Should I be Worried about Worms in my Horse?
There are quite a few equine diseases that are well-known out of them the worms are a very common problem. It is only a myth that a horse can ever be worm free. The worms cause lots of problems in horses like illness, dullness and listlessness. In worst case scenarios, it has been found that worms can even kill horses. There are different types of worms that have a greater impact on the health of your horse.
But the question is how do worms hurt horses? Worms are very small in size, but they can cause serious problems in horses. They are found to be in large numbers and make the lives of horses very unpleasant. Worms such as red worms are renowned to eat away at the horse’s intestinal walls, feeding off the blood in the tender areas. There are other worms such as tapeworms that feed on what your horses eat. This actually means that your horse does not get adequate nutrition from the food that is fed to them. Bots attach to the walls of the gut and cause serious damage to the stomach lining.
Then there are bloodworms that can block the blood vessels when they move into the arteries of the horse and irritate the areas. Roundworms travel through the lungs and windpipe of the horse and cause coughing and pneumonia. Since there are lots of parasites that have a drastic effect on the health of the horse it is advisable to opt for a regular worming program for your pet.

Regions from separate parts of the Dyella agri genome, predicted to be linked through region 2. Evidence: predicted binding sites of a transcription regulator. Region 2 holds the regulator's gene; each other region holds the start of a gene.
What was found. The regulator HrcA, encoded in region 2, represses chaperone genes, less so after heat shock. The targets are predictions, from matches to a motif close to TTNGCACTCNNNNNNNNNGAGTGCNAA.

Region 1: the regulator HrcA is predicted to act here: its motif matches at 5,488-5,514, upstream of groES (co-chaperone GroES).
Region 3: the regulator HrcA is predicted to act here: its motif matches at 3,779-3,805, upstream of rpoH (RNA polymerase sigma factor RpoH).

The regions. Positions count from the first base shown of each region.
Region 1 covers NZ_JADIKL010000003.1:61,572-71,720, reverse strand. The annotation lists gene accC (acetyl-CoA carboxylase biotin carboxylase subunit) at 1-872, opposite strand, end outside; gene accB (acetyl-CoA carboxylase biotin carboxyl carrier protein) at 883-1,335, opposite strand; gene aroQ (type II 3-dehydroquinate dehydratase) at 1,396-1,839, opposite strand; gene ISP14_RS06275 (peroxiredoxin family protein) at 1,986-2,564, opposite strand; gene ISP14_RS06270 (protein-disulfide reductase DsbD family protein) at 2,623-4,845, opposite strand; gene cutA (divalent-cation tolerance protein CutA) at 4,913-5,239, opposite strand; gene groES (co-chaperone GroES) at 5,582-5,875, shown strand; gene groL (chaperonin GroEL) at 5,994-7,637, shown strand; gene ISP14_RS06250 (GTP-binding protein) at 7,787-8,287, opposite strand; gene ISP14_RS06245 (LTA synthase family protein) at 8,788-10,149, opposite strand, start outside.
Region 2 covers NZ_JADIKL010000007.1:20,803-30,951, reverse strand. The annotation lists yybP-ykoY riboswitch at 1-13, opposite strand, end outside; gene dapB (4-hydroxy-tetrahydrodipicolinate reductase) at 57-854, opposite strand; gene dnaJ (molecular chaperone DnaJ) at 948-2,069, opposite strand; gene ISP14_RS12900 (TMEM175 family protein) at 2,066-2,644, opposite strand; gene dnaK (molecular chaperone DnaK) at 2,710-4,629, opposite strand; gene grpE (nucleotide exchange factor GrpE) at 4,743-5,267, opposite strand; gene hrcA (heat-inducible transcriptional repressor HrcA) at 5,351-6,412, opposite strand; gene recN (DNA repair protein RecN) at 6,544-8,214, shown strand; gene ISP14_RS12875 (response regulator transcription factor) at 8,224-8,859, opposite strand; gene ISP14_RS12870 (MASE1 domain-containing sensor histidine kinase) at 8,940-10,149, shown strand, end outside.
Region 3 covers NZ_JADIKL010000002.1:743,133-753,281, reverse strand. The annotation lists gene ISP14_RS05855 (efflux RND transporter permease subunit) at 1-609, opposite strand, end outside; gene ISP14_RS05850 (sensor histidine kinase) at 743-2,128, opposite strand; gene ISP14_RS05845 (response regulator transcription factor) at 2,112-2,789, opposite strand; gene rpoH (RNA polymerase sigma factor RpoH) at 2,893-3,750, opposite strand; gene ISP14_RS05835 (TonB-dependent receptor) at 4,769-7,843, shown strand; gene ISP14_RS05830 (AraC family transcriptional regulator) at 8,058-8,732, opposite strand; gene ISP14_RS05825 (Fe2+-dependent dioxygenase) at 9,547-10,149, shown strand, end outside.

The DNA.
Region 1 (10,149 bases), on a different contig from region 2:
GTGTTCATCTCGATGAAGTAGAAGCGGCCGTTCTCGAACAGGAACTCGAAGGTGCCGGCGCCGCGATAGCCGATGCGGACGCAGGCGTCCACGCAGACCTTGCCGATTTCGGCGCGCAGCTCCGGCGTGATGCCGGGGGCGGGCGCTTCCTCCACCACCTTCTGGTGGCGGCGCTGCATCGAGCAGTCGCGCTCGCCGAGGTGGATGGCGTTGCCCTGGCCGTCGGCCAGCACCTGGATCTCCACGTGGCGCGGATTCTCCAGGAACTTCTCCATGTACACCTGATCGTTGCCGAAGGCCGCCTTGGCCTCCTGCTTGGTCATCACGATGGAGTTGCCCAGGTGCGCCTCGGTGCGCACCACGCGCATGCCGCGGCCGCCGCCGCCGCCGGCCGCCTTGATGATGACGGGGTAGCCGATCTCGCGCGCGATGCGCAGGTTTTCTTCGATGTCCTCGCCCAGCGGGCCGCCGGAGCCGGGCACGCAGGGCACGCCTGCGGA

Symptoms of worm infestation in horses:
- Poor coat
- Lethargy resulting in reluctance to move
- Pale gums
- Tail rubbing as a result of itchy bottoms
- General unhealthiness
- Drastic reduction in weight
- Prone to illness due to low immunity
- Bouts of colic as a result of digestive upsets
- Diarrhea as a result of digestive upsets
- Horses getting extremely thin
- The twisting of the gut
The very first step is to ensure that your horse is wormed every 6-8 weeks with regular dosage of worming paste. There are lots of options available in the market like Equimax Elevation, Equimax Wormer, and Ultramax Equine. This treatment needs to be given to the horse no matter how old, young, tall, fat, well groomed or healthy your health is!!
If you feel that your horse has worms, the very first thing that you need to do is to verify the condition of the horse. If it is serious then you need to immediately take him to the vet. Vets can then conduct their regular test like examining manure sample and conduct a worm egg count. They can even advise you on the paste that is best for your horse and how you can improve your pasture management.